women who worked more than 40 hours a week had a 20% longer to get pregnant than those who worked 21-40 hours a week, according to the study.
lead study author Dr. Audrey J. Gaskins, TH Chan of Harvard School of Public Health in Boston, MA, and colleagues reached their conclusions by analyzing data from 1,739 women with an average age of 33 They were part of the 2010 to 2014 nurses Health Study.
All women included in the analysis were trying to get pregnant. At baseline, participants completed a questionnaire detailing their working hours and physical work.
The team evaluated the participants every 6 months to determine how long it was taking to conceive.
About 44% of women included in the study were overweight or obese, according to the researchers, while 22% were current or former smokers.
Most women working days or nights only, while 16% worked rotating shifts. More than 30% of women reported working for more than 8 hours per day, while 40% said lifting heavy loads up to five times a day.
Working more than 40 hours a week can increase the time of conception by 20%
After 12 months, 16% of study participants had not become pregnant, while 5% had not conceived after 2 years.
Compared with women who worked 21-40 hours each week, working more than 40 hours a week took about 20% longer to become pregnant, according to the results.
In addition, the team found that women moved or lifted a minimum of 25 pounds more than 15 times a day took about 50% longer to conceive than those who never lifted or moved heavy loads.
When accounting for irregular menstrual cycles – a factor known to affect fertility – the researchers found that women lifting or moving heavy loads regularly still took about 33% longer to conceive.
The association between heavy lifting and longer attempt at pregnancy was more prominent among women who were overweight or obese, researchers report.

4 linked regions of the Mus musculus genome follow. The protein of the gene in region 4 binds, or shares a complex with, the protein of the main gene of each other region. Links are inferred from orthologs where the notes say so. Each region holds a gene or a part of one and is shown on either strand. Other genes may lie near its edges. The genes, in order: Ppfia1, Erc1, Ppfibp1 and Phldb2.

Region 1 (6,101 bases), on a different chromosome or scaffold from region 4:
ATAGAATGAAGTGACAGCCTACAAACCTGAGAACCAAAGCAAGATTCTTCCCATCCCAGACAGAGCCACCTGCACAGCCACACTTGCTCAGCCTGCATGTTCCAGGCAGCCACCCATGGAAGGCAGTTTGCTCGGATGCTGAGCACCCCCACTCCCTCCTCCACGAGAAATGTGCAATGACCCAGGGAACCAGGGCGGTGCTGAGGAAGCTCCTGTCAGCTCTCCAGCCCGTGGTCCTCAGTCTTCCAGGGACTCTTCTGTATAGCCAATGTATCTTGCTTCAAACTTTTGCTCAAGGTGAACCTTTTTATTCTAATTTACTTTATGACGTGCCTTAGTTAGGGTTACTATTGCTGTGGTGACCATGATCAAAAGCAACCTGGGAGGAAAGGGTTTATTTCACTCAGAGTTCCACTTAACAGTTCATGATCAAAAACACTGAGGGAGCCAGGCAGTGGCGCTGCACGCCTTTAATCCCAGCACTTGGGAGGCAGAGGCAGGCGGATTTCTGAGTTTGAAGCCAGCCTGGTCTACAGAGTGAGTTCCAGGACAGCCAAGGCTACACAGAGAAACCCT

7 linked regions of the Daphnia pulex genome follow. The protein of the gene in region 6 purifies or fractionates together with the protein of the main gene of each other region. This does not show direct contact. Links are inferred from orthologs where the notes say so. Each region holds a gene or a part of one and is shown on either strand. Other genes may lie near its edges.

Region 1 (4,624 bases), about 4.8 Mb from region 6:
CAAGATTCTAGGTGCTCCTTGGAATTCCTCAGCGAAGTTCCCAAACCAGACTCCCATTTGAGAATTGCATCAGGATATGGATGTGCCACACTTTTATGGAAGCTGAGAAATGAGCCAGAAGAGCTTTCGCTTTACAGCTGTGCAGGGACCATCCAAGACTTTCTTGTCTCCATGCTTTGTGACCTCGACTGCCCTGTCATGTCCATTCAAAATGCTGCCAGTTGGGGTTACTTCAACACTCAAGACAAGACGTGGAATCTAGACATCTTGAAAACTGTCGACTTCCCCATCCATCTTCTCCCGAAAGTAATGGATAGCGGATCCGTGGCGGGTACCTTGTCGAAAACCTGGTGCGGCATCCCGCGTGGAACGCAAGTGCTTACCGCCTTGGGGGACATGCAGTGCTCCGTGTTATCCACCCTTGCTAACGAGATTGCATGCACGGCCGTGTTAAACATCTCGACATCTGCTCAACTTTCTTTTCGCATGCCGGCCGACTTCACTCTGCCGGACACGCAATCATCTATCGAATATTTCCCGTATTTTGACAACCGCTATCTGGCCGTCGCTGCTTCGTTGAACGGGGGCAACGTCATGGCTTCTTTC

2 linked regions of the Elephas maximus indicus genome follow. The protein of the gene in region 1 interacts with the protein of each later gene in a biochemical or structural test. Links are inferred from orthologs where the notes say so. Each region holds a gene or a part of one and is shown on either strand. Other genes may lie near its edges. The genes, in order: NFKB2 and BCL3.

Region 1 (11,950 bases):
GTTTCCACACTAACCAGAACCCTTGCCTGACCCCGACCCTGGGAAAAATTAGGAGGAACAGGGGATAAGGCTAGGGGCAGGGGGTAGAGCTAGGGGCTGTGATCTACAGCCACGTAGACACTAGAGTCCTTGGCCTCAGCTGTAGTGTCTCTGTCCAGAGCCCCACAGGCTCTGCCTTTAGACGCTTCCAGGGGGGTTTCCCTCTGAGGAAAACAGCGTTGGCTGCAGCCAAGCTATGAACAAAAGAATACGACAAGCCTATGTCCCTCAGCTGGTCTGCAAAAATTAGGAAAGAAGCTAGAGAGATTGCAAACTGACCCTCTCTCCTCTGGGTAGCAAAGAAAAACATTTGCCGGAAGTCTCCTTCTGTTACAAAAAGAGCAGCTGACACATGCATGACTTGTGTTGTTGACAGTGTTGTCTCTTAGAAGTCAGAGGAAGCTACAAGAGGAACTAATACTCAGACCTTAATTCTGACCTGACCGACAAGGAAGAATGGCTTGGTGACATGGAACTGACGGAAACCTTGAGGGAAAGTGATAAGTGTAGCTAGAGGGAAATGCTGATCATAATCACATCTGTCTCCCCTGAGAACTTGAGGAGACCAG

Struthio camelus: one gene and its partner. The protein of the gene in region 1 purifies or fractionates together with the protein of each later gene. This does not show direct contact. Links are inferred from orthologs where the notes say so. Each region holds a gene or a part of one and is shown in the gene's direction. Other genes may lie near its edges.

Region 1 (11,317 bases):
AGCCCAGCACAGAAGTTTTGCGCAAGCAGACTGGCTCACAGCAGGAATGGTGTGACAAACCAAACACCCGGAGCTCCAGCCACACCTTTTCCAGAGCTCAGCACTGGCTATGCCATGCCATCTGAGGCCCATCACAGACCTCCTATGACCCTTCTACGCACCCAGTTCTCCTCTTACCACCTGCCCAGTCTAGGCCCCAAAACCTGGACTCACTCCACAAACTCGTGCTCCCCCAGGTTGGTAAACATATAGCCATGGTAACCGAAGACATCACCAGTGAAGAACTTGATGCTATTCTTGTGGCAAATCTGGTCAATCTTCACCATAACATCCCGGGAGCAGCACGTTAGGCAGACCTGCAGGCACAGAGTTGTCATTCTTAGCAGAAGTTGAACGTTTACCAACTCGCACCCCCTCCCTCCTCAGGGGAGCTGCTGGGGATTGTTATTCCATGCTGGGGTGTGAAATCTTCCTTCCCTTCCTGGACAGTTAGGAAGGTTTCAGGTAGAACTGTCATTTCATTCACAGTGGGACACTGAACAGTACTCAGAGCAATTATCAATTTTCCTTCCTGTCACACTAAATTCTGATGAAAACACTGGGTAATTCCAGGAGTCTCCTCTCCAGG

The team found no relationship between the frequency of night shifts and the time it took to conceive, nor was there an association between duration of rotating or non-rotating night work and the time of conception.
Commenting on the study findings, Dr. Gaskins Reuters said:
“Our results show that the heavy work, both in terms of physical effort and long hours, seems to have a detrimental impact on the ability of nurses’ to get pregnant.”
Speaking to Medical News Today , Dr. Gaskins said investigators were unable to identify the exact drivers behind their findings.
“While we have tried to control many variables that might explain this association – such as the regularity of the menstrual cycle, sleep duration and other exposures lifestyle and potentially harmful work – none of these factors seemed to fully explain these relationships “, said.
“There were some variables, however, that we lacked in our study, such as the frequency of sexual relations and work-related stress and fatigue,” he continued. “Because of this, it is difficult to determine whether these relationships are being driven by other correlated exposures lifestyle or more biological, such as deregulation of circadian rhythm.”
Talking to Reuters , Courtney Lynch, a specialist in reproductive health at Ohio State University, says the results may simply be caused by a reduction in sex due to physical exhaustion of lifting loads heavy.
In addition, because the study included only women who were nurses, the doctor said Gaskins MNT it is difficult to say whether the results apply to women in general.
Ways to get pregnant faster
The time it takes to get pregnant varies depending on factors such as age, lifestyle and medical conditions that can affect fertility. Most couples, however, become pregnant within 3 months.
Lynch says that there are a number of ways to help speed up the time of conception. She recommends couples trying to become pregnant should have sex at least twice a week, and women should avoid stress , smoking and maintaining a healthy weight.
According to BabyCenter, women also have sex with time ovulation in order to increase their chances of pregnancy, citing a study that found that women who did increased significantly the time of conception.
Earlier this month, Medical News Today reported on a study detailing an approach new in vitro fertilization (IVF) that researchers say could lead to more effective treatment of fertility in older women.